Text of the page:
Gap (NYSE:GPS) Misses Q2 Sales Targets

Radek Strnad /
2023/08/24 4:37 pm EDT

Clothing and accessories retailer The Gap (NYSE:GPS) fell short of analysts' expectations in Q2 FY2023, with revenue down 8.01% year on year to $3.55 billion. The company also lowered its full-year revenue guidance but expects some gross margin expansion. Gap made a GAAP profit of $117 million, improving from its loss of $49 million in the same quarter last year.

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Gap (GPS) Q2 FY2023 Highlights:

  • Revenue: $3.55 billion vs analyst estimates of $3.59 billion (1.19% miss)
  • EPS: $0.32 vs analyst estimates of $0.09 ($0.23 beat)
  • Free Cash Flow of $431 million is up from -$613 million in the same quarter last year
  • Gross Margin (GAAP): 37.6%, up from 34.5% in the same quarter last year
  • Same-Store Sales were down 6% year on year
  • Store Locations: 3,456 at quarter end, increasing by 66 over the last 12 months

"We're seeing encouraging signs of progress, as our teams streamline the way we work so we can focus on growth-driving initiatives – a virtuous cycle that we'll look to become our norm. This means we have to do things differently, with a clear focus on redefining our brands' meaning to consumers, focusing on creativity, designing for relevance as a pursuit rather than a goal, and leveraging our remarkable legacy to shape an exciting new future," said Richard Dickson, President and Chief Executive Officer.

Operating under The Gap, Old Navy, Banana Republic, and Athleta brands, The Gap (NYSE:GPS) is an apparel and accessories retailer that sells its own brand of casual clothing to men, women, and children.

Apparel sales are not driven so much by personal need but by seasons, trends, and innovation, and over the last few decades, the category has shifted meaningfully online. Retailers that once only had brick-and-mortar stores are responding with omnichannel presences. The online shopping experience continues to improve and retail foot traffic in places like shopping malls continues to stall, so the evolution of clothing sellers marches on.

Sales Growth

Gap is larger than most consumer retail companies and benefits from economies of scale, giving it an edge over its competitors.

As you can see below, the company's revenue has declined over the last four years, dropping 2.07% annually as its store count has shrunk.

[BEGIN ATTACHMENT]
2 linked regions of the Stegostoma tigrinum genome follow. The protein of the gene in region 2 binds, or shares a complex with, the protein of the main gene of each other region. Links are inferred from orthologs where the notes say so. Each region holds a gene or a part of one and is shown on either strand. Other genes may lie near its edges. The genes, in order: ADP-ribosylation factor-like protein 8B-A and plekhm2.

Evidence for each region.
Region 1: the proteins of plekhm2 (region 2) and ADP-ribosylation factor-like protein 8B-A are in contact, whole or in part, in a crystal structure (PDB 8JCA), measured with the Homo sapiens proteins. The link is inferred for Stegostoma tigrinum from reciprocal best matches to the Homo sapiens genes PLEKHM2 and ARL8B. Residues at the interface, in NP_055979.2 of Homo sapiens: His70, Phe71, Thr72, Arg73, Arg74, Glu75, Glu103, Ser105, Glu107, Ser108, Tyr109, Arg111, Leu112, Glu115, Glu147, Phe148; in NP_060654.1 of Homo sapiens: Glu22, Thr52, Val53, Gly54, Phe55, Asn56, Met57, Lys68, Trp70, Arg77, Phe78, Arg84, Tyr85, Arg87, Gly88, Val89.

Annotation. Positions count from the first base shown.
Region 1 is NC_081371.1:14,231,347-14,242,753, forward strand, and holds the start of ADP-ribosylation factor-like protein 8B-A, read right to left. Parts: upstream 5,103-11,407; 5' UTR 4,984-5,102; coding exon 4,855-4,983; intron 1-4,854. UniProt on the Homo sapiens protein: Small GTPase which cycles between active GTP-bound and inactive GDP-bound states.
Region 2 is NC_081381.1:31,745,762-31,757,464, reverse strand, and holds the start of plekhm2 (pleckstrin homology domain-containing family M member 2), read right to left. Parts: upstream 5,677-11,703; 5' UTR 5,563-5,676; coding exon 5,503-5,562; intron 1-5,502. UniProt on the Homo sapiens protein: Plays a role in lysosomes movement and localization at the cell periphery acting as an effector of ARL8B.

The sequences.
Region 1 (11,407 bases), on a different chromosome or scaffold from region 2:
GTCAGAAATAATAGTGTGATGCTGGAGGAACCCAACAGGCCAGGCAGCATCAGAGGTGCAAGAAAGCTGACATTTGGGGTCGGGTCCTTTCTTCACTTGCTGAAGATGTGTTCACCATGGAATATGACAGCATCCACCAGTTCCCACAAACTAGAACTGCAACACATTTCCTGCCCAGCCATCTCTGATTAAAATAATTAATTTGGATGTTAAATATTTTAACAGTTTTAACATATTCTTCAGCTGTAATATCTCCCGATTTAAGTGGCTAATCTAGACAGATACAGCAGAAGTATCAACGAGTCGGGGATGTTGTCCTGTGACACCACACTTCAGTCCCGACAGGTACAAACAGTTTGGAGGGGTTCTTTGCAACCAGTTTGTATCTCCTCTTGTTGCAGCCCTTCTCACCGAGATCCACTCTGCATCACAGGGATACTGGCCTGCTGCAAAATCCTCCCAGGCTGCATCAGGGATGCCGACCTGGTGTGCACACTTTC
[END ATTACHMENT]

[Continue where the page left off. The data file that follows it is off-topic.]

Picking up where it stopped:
Gap Total Revenue

This quarter, Gap reported a rather uninspiring 8.01% year-on-year revenue decline, missing analysts' expectations. Looking ahead, the Wall Street analysts covering the company expect revenue to remain relatively flat over the next 12 months.

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Number of Stores

When a retailer like Gap is shuttering stores, it usually means that brick-and-mortar demand is less than supply, and the company is responding by closing underperforming locations and possibly shifting sales online. Gap's store count increased by 66 locations, or 1.95%, over the last 12 months to 3,456 total retail locations in the most recently reported quarter.

Gap Operating Retail Locations

Taking a step back, the company has generally closed its stores over the last two years, averaging a 3.13% annual decline in its physical footprint. A smaller store base means that the company must rely on higher foot traffic and sales per customer at its remaining stores as well as e-commerce sales to fuel revenue growth.

Same-Store Sales

A company's same-store sales growth shows the year-on-year change in sales for its brick-and-mortar stores that have been open for at least a year, give or take, and e-commerce platform. This is a key performance indicator for retailers because it measures organic growth and demand.

Gap's demand within its existing stores has barely increased over the last eight quarters. On average, the company's same-store sales growth has been flat, or about 0.12% year on year.

Gap Year On Year Same Store Sales Growth

In the latest quarter, Gap's same-store sales fell 6% year on year. This decline was a reversal from the 10% year-on-year increase it had posted 12 months ago. A one quarter hiccup isn't material for the long-term prospects of a business, but we'll keep a close eye on the company.

Key Takeaways from Gap's Q2 Results

With a market capitalization of $3.55 billion, Gap is among smaller companies, but its more than $1.35 billion in cash on hand and near break-even free cash flow margins put it in a stable financial position.

We were impressed by how significantly Gap blew past analysts' EPS and free cash flow expectations this quarter. That really stood out as a positive in these results. On the other hand, the company's revenue missed analysts' expectations and it lowered its full-year revenue guidance, although Gap does expect its gross margin to improve. Overall, this was a mixed quarter. The stock is up 2.31% after reporting and currently trades at $9.75 per share.

So should you invest in Gap right now? When making that decision, it's important to consider its valuation, business qualities, as well as what has happened in the latest quarter. We cover that in our actionable full research report which you can read here, it's free.

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The author has no position in any of the stocks mentioned in this report.